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Michael Murrieta v. Michael J. Astrue

May 22, 2012

MICHAEL MURRIETA,
PLAINTIFF,
v.
MICHAEL J. ASTRUE, COMMISSIONER OF SOCIAL SECURITY,
DEFENDANT.



The opinion of the court was delivered by: Jennifer L. Thurston United States Magistrate Judge

ORDER DIRECTING ENTRY OF JUDGMENT IN FAVOR OF DEFENDANT, MICHAEL J. ASTRUE, COMMISSIONER OF SOCIAL SECURITY, AND AGAINST PLAINTIFF MICHAEL MURRIETA

Carlos Molina ("Plaintiff") asserts he is entitled to a period of disability, disability insurance benefits, and supplemental security income under Titles II and XVI of the Social Security Act. Plaintiff argues the administrative law judge ("ALJ") erred in evaluating the opinion of a non-examining physician. Therefore, Plaintiff seeks review of the administrative decision denying his claims for benefits. For the reasons set forth below, the administrative decision is AFFIRMED.

I. Procedural History*fn1

Plaintiff filed an application for a period of disability, disability insurance benefits ("DIB"), and supplemental security income ("SSI") on October 2, 2002. AR at 120-22, 495-97. These applications were denied on November 18, 2012, and Plaintiff did not file an appeal. Id. at 70-73.

On April 23, 2002, Plaintiff filed new applications for benefits. AR at 124-27, 499-502.

Social Security Administration denied his claims initially and upon reconsideration. Id. at 74-83. 3

After requesting a hearing regarding his claims, Plaintiff testified at a hearing before an ALJ on 4 September 7, 2005. Id. at 506-29. The ALJ determined Plaintiff was not disabled and issued an order 5 denying benefits on December 8, 2005. Id. at 63-69. 6

Plaintiff requested review of the unfavorable decision by the Appeals Council, which 7 remanded the matter for the ALJ to re-contact Plaintiff‟s treating physician, consider lay witness 8 statement, obtain evidence from a vocational expert, and give further consideration to Plaintiff‟s 9 residual functional capacity. AR at 96-99. Accordingly, on October 18, 2006, the ALJ presided over a second hearing where Plaintiff and a vocational expert testified. Id. at 530-66. The ALJ determined Plaintiff was not disabled, and issued an order denying benefits on January 26, 2007. Id. at 15-24. Plaintiff requested review of the ALJ‟s decision by the Appeals Council of Social Security, which was denied on July 8, 2008. Id. at 7-9. Therefore, the ALJ‟s determination became the decision of the Commissioner of Social Security ("Commissioner"). Plaintiff requested judicial review of the Commissioner‟s decision on September 5, 2008.

While the appeal was pending before this Court, Plaintiff filed a third set of applications for a period of disability and DIB on October 14, 2008, as well as an application for SSI on October 28, 2008. AR at 621. On July 20, 2009, the Court remanded Plaintiff‟s second set of applications for further administrative proceedings. Id. at 584-96. In accordance with the Court‟s remand order, "the Appeals Council vacate[d] the final decision of the Commissioner of Social Security and remand[ed] the case to an Administrative Law Judge for further proceedings consistent with the order of the court." Id. at 621. The Appeals Council noted the Commissioner granted Plaintiff‟s third application for SSI benefits, and found him disabled as of October 14, 2008. Id. at 621.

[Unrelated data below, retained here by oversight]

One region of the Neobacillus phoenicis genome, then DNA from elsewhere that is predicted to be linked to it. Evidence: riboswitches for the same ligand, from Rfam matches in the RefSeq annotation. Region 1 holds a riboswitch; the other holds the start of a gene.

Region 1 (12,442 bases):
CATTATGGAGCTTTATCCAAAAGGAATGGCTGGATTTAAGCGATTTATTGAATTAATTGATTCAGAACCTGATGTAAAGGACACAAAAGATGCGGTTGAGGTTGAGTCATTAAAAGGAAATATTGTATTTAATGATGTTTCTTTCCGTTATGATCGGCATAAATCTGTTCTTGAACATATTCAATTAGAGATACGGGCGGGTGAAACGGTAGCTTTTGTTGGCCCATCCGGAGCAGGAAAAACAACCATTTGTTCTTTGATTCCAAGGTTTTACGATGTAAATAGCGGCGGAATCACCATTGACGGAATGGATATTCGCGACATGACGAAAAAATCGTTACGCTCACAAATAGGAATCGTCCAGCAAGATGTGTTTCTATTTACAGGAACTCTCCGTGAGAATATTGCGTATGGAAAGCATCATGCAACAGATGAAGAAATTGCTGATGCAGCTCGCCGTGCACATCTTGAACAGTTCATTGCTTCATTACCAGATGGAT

Upon the remand of Plaintiff‟s second set of applications, the ALJ considered whether Plaintiff was disabled during the "closed period" of September 2002 to October 14, 2008. AR at 573. On July 9, 2010, Plaintiff testified at a hearing before the ALJ. Id. at 748. The ALJ noted Plaintiff was required to show his disability began on or before December 31, 2007, which was his date last insured. Id. The ALJ concluded Plaintiff was not disabled during this time, and issued an order denying benefits for the closed period on August 6, 2010. Id. at 573-81. Plaintiff requested review of the 2 decision by the Appeals Council, which was denied. Id. at 567-69. Therefore, the ALJ‟s 3 determination shat Plaintiff was not disabled from September 2002 to October 14, 2008 became the 4 final decision of the Commissioner on Plaintiff‟s second set of applications for benefits. 5

II. Standard of Review 6

District courts have a limited scope of judicial review for disability claims after a decision by 7 the Commissioner to deny benefits under the Social Security Act. When reviewing findings of fact, 8 such as whether a claimant was disabled, the Court must determine whether the Commissioner‟s 9 decision is supported by substantial evidence or is based on legal error. 42 U.S.C. § 405(g). The ALJ‟s determination that the claimant is not disabled must be upheld by the Court if the proper legal standards were applied and the findings are supported by substantial evidence. See Sanchez v. Sec'y of Health & Human Serv., 812 F.2d 509, 510 (9th Cir. 1987).

Substantial evidence is "more than a mere scintilla. It means such relevant evidence as a reasonable mind might accept as adequate to support a conclusion." Richardson v. Perales, 402 U.S. 389, 401 (1971) (quoting Consol. Edison Co. v. NLRB, 305 U.S. 197 (1938)). The record as a whole must be considered, because "[t]he court must consider both evidence that supports and evidence ...


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